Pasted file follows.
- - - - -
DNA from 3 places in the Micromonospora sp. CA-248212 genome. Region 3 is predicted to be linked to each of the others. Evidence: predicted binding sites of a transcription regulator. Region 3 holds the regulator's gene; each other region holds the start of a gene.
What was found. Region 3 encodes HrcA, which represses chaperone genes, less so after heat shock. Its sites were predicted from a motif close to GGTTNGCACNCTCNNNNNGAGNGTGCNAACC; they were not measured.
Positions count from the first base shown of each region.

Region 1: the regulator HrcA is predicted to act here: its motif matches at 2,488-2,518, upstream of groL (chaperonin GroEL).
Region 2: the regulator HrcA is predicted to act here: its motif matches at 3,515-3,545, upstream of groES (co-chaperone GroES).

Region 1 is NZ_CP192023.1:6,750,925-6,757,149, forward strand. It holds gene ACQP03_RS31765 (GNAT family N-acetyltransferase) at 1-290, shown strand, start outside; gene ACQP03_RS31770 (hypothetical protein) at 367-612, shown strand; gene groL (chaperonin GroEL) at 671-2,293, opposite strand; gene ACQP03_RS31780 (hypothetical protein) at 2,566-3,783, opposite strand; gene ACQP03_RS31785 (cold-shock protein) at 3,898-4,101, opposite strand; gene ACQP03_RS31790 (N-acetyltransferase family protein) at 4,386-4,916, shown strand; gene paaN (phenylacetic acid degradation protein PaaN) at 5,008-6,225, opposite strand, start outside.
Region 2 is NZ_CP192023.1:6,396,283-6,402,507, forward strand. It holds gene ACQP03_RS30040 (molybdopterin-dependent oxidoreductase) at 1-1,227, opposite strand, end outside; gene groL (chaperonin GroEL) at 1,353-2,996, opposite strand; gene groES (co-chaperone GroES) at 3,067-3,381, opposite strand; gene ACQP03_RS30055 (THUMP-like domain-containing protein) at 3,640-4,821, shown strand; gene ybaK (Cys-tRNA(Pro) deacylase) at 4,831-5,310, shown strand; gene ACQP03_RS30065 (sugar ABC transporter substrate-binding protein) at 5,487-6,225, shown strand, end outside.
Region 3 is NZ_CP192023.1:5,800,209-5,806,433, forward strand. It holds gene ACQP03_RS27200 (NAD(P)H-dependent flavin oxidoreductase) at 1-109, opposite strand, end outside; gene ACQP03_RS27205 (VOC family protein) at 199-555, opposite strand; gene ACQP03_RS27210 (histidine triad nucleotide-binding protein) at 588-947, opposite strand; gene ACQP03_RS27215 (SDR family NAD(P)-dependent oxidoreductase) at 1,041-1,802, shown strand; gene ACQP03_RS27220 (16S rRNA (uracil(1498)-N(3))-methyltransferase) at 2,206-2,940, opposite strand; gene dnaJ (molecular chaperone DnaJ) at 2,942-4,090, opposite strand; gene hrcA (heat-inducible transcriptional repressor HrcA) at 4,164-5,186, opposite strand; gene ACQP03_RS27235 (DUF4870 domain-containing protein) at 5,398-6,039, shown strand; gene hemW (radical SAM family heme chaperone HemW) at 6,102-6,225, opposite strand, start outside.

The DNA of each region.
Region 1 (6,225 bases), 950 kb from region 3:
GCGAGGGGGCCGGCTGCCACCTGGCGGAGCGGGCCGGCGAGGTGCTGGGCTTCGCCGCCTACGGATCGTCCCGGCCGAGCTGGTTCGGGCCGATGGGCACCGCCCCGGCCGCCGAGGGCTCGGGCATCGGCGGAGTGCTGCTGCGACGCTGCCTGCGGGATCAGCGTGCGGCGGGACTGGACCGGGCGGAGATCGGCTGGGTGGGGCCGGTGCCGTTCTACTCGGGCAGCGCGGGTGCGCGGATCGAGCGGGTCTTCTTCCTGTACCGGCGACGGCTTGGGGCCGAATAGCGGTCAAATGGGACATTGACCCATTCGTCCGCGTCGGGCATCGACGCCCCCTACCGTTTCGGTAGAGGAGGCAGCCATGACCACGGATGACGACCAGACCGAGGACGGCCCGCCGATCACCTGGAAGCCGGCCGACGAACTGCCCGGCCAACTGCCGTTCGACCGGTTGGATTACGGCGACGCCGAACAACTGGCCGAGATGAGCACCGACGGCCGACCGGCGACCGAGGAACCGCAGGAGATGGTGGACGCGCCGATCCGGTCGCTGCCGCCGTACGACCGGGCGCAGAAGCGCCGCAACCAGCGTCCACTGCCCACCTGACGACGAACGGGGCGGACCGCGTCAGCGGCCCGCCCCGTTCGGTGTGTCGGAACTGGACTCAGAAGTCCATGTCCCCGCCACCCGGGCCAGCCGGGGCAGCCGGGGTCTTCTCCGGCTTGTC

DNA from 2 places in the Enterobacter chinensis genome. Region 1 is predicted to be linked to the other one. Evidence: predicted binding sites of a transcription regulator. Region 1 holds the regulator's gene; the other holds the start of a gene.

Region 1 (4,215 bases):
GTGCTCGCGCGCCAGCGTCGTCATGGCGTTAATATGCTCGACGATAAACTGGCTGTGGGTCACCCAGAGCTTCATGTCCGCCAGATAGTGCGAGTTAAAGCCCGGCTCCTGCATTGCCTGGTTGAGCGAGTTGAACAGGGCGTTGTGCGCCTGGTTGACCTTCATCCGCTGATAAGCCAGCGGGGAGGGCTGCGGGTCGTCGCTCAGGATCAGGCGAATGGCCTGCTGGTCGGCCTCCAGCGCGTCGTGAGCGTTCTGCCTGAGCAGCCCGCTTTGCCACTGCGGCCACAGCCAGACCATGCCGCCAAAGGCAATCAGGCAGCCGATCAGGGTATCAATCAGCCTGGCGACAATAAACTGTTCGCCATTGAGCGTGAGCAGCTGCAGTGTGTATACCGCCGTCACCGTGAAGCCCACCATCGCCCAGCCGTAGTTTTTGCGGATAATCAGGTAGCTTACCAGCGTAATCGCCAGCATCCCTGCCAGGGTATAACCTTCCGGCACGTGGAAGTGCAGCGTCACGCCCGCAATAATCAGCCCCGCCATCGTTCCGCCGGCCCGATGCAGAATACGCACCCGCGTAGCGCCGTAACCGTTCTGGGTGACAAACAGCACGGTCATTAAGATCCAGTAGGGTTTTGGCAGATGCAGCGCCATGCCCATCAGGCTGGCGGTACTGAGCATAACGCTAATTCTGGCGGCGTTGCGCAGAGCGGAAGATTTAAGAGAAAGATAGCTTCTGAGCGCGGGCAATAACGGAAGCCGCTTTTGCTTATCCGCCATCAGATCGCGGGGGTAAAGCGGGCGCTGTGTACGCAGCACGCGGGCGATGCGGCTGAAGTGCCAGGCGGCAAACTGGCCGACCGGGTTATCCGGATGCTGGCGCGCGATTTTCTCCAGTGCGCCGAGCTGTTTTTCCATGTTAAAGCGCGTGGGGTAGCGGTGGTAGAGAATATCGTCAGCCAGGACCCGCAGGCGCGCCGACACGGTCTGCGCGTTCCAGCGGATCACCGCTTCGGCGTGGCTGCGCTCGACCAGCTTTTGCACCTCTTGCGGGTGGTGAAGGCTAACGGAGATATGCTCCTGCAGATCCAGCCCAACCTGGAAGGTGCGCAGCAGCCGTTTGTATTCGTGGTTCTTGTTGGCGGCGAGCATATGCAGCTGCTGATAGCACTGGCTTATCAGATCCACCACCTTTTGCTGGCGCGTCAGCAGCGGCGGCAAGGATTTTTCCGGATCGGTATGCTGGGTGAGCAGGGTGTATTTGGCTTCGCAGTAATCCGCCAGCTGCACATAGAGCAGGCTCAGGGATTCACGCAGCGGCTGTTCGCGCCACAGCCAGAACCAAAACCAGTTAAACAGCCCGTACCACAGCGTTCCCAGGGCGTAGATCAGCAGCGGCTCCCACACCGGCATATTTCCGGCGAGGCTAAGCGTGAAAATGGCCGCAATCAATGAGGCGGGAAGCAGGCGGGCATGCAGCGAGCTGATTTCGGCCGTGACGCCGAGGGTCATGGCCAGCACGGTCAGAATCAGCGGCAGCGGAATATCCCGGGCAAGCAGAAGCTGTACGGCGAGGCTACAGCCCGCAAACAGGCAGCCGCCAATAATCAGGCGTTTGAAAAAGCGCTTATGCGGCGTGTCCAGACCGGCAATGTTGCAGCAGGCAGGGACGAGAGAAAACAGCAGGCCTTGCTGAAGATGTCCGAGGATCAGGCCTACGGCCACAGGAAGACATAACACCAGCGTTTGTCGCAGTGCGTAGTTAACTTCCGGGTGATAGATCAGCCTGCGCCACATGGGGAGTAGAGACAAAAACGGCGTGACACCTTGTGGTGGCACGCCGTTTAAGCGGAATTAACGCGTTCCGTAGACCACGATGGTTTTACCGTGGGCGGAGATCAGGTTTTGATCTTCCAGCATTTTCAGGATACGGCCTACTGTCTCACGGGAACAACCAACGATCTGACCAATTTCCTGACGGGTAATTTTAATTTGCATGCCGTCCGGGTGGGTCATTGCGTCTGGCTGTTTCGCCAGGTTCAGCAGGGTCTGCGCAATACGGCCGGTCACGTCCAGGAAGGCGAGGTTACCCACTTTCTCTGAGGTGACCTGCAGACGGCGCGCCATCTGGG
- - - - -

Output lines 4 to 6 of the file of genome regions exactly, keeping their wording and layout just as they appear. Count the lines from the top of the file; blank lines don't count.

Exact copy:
Region 1: the regulator HrcA is predicted to act here: its motif matches at 2,488-2,518, upstream of groL (chaperonin GroEL).
Region 2: the regulator HrcA is predicted to act here: its motif matches at 3,515-3,545, upstream of groES (co-chaperone GroES).

Region 1 is NZ_CP192023.1:6,750,925-6,757,149, forward strand. It holds gene ACQP03_RS31765 (GNAT family N-acetyltransferase) at 1-290, shown strand, start outside; gene ACQP03_RS31770 (hypothetical protein) at 367-612, shown strand; gene groL (chaperonin GroEL) at 671-2,293, opposite strand; gene ACQP03_RS31780 (hypothetical protein) at 2,566-3,783, opposite strand; gene ACQP03_RS31785 (cold-shock protein) at 3,898-4,101, opposite strand; gene ACQP03_RS31790 (N-acetyltransferase family protein) at 4,386-4,916, shown strand; gene paaN (phenylacetic acid degradation protein PaaN) at 5,008-6,225, opposite strand, start outside.